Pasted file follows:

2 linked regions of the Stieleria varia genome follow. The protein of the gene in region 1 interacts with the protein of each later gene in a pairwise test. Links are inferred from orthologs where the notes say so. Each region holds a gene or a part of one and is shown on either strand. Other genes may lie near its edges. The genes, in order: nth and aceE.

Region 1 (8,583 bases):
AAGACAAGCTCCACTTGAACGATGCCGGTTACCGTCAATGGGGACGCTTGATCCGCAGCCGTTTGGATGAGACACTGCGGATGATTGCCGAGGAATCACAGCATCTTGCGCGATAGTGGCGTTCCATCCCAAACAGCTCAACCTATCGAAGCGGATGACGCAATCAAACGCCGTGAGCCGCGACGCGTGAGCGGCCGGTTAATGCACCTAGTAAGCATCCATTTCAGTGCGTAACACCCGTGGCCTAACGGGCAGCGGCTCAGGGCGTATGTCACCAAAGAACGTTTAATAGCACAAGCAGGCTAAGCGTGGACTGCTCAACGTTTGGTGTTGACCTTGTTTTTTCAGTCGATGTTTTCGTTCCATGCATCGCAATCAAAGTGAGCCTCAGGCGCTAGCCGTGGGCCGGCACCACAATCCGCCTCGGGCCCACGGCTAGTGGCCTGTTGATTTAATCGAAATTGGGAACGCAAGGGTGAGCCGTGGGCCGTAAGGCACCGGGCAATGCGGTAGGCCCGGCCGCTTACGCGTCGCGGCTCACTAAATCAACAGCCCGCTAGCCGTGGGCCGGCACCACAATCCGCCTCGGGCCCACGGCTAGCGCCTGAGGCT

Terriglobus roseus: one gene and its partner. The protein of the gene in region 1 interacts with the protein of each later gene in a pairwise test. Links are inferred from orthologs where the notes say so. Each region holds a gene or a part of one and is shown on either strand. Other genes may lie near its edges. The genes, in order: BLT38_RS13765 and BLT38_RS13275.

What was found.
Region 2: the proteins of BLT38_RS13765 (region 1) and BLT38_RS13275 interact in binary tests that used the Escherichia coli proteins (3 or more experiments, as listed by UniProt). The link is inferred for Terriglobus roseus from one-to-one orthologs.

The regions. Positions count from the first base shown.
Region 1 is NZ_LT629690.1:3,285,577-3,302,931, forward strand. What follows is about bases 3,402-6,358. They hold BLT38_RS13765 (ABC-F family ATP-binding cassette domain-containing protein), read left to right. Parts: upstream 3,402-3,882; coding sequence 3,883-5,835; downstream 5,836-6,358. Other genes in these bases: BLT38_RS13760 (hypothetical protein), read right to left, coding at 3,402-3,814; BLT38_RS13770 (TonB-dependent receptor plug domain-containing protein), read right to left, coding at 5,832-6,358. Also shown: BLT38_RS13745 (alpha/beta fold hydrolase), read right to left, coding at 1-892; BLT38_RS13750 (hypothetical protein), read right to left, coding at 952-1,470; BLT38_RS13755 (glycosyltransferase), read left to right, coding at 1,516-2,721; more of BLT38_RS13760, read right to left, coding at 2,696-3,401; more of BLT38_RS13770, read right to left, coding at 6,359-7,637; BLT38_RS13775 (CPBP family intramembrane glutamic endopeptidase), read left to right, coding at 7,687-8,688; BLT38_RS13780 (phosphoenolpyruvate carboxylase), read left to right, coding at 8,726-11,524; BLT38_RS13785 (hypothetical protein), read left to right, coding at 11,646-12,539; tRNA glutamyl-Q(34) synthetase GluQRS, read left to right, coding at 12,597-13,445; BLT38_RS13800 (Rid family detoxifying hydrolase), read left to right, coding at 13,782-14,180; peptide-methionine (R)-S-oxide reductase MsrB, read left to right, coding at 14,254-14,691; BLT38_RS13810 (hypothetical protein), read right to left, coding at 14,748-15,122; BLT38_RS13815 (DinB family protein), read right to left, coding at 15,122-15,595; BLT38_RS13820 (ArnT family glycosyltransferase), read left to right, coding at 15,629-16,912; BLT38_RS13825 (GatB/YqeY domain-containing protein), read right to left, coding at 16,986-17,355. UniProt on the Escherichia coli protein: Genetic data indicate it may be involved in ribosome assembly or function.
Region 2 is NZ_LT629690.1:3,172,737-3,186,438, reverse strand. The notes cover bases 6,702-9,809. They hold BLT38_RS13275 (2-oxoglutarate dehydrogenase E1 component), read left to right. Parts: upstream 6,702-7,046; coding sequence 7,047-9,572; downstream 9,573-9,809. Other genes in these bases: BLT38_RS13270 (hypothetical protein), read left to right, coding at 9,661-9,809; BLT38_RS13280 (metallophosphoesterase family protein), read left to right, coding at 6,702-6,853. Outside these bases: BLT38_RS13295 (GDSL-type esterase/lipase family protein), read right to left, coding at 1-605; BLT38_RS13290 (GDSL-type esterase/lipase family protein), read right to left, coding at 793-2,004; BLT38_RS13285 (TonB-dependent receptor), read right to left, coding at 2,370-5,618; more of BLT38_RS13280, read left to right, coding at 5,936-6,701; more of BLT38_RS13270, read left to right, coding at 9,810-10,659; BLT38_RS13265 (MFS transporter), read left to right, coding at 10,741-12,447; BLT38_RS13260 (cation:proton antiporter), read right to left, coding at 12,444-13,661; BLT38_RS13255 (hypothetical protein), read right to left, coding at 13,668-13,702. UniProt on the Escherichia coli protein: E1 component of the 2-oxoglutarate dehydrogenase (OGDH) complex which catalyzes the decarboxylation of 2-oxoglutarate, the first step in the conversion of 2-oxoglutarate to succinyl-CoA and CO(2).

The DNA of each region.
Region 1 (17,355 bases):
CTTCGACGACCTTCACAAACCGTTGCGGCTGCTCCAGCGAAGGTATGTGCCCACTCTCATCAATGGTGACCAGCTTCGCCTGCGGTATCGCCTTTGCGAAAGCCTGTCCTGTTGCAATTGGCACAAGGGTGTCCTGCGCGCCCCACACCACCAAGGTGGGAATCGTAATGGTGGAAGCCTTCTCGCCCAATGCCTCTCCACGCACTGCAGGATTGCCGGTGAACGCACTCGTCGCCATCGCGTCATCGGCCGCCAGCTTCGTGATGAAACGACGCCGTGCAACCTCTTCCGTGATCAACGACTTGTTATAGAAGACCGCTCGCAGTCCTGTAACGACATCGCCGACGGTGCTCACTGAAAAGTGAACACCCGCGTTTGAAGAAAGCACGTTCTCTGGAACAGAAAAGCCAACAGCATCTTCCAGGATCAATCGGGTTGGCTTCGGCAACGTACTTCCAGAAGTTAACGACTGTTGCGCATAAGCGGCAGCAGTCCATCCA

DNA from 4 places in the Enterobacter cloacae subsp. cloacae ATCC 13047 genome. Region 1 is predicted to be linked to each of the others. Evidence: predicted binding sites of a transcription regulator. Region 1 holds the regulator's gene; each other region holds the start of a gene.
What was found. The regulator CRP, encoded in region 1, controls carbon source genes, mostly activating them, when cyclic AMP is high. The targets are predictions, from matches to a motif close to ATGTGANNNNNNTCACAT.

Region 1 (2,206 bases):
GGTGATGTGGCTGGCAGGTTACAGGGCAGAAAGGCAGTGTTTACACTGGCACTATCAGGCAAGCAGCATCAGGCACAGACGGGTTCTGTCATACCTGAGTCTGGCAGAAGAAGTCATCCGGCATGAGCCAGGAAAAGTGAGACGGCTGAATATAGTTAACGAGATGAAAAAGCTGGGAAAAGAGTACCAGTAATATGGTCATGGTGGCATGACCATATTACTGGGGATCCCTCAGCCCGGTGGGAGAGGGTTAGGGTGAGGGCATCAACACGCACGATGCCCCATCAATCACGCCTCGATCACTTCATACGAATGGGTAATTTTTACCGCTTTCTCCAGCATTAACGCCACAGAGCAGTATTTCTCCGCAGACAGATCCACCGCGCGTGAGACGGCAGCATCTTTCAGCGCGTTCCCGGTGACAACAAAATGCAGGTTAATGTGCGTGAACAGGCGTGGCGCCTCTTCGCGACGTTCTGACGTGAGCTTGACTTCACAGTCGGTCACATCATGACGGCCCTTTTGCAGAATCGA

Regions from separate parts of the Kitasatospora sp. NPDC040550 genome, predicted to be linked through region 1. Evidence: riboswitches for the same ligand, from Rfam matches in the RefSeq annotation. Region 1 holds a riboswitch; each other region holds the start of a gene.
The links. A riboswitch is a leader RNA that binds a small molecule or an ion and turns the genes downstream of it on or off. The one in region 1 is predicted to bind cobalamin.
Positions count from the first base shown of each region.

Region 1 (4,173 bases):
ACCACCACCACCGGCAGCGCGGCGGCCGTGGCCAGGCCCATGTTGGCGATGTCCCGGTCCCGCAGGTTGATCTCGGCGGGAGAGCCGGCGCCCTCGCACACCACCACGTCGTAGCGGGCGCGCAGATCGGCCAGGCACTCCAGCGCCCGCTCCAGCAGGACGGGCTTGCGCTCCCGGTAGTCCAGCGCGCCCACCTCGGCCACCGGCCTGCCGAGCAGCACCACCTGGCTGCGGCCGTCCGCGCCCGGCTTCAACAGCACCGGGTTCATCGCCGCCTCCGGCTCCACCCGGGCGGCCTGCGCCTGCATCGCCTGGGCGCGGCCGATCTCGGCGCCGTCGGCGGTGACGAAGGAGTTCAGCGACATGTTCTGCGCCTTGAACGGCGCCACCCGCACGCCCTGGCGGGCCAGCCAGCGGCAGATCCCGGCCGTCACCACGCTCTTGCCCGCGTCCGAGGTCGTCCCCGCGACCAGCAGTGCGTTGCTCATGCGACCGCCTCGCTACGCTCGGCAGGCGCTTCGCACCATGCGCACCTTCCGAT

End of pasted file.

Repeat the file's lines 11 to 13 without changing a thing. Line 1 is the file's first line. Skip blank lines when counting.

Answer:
Region 1 (17,355 bases):
CTTCGACGACCTTCACAAACCGTTGCGGCTGCTCCAGCGAAGGTATGTGCCCACTCTCATCAATGGTGACCAGCTTCGCCTGCGGTATCGCCTTTGCGAAAGCCTGTCCTGTTGCAATTGGCACAAGGGTGTCCTGCGCGCCCCACACCACCAAGGTGGGAATCGTAATGGTGGAAGCCTTCTCGCCCAATGCCTCTCCACGCACTGCAGGATTGCCGGTGAACGCACTCGTCGCCATCGCGTCATCGGCCGCCAGCTTCGTGATGAAACGACGCCGTGCAACCTCTTCCGTGATCAACGACTTGTTATAGAAGACCGCTCGCAGTCCTGTAACGACATCGCCGACGGTGCTCACTGAAAAGTGAACACCCGCGTTTGAAGAAAGCACGTTCTCTGGAACAGAAAAGCCAACAGCATCTTCCAGGATCAATCGGGTTGGCTTCGGCAACGTACTTCCAGAAGTTAACGACTGTTGCGCATAAGCGGCAGCAGTCCATCCA

DNA from 4 places in the Enterobacter cloacae subsp. cloacae ATCC 13047 genome. Region 1 is predicted to be linked to each of the others. Evidence: predicted binding sites of a transcription regulator. Region 1 holds the regulator's gene; each other region holds the start of a gene.